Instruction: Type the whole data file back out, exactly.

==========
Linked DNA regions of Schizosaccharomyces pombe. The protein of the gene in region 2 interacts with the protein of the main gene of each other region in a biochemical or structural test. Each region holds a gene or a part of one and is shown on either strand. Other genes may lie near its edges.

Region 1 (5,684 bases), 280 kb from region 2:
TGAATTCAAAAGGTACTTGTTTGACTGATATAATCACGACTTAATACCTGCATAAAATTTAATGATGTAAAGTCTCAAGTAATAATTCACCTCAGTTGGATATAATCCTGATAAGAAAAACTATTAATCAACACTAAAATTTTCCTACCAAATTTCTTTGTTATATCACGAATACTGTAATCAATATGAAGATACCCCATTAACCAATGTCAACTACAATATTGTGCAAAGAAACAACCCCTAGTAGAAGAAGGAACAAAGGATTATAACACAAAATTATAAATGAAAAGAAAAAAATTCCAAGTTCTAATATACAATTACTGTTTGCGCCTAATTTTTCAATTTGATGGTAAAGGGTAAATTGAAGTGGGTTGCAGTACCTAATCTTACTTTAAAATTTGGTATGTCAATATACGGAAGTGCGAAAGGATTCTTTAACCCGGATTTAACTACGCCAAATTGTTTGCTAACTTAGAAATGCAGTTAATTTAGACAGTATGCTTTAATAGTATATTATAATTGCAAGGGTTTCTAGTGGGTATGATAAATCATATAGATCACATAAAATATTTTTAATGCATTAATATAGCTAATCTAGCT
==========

Linked DNA regions of Schizosaccharomyces pombe. The protein of the gene in region 2 interacts with the protein of the main gene of each other region in a biochemical or structural test. Each region holds a gene or a part of one and is shown on either strand. Other genes may lie near its edges.

Region 1 (5,684 bases), 280 kb from region 2:
TGAATTCAAAAGGTACTTGTTTGACTGATATAATCACGACTTAATACCTGCATAAAATTTAATGATGTAAAGTCTCAAGTAATAATTCACCTCAGTTGGATATAATCCTGATAAGAAAAACTATTAATCAACACTAAAATTTTCCTACCAAATTTCTTTGTTATATCACGAATACTGTAATCAATATGAAGATACCCCATTAACCAATGTCAACTACAATATTGTGCAAAGAAACAACCCCTAGTAGAAGAAGGAACAAAGGATTATAACACAAAATTATAAATGAAAAGAAAAAAATTCCAAGTTCTAATATACAATTACTGTTTGCGCCTAATTTTTCAATTTGATGGTAAAGGGTAAATTGAAGTGGGTTGCAGTACCTAATCTTACTTTAAAATTTGGTATGTCAATATACGGAAGTGCGAAAGGATTCTTTAACCCGGATTTAACTACGCCAAATTGTTTGCTAACTTAGAAATGCAGTTAATTTAGACAGTATGCTTTAATAGTATATTATAATTGCAAGGGTTTCTAGTGGGTATGATAAATCATATAGATCACATAAAATATTTTTAATGCATTAATATAGCTAATCTAGCT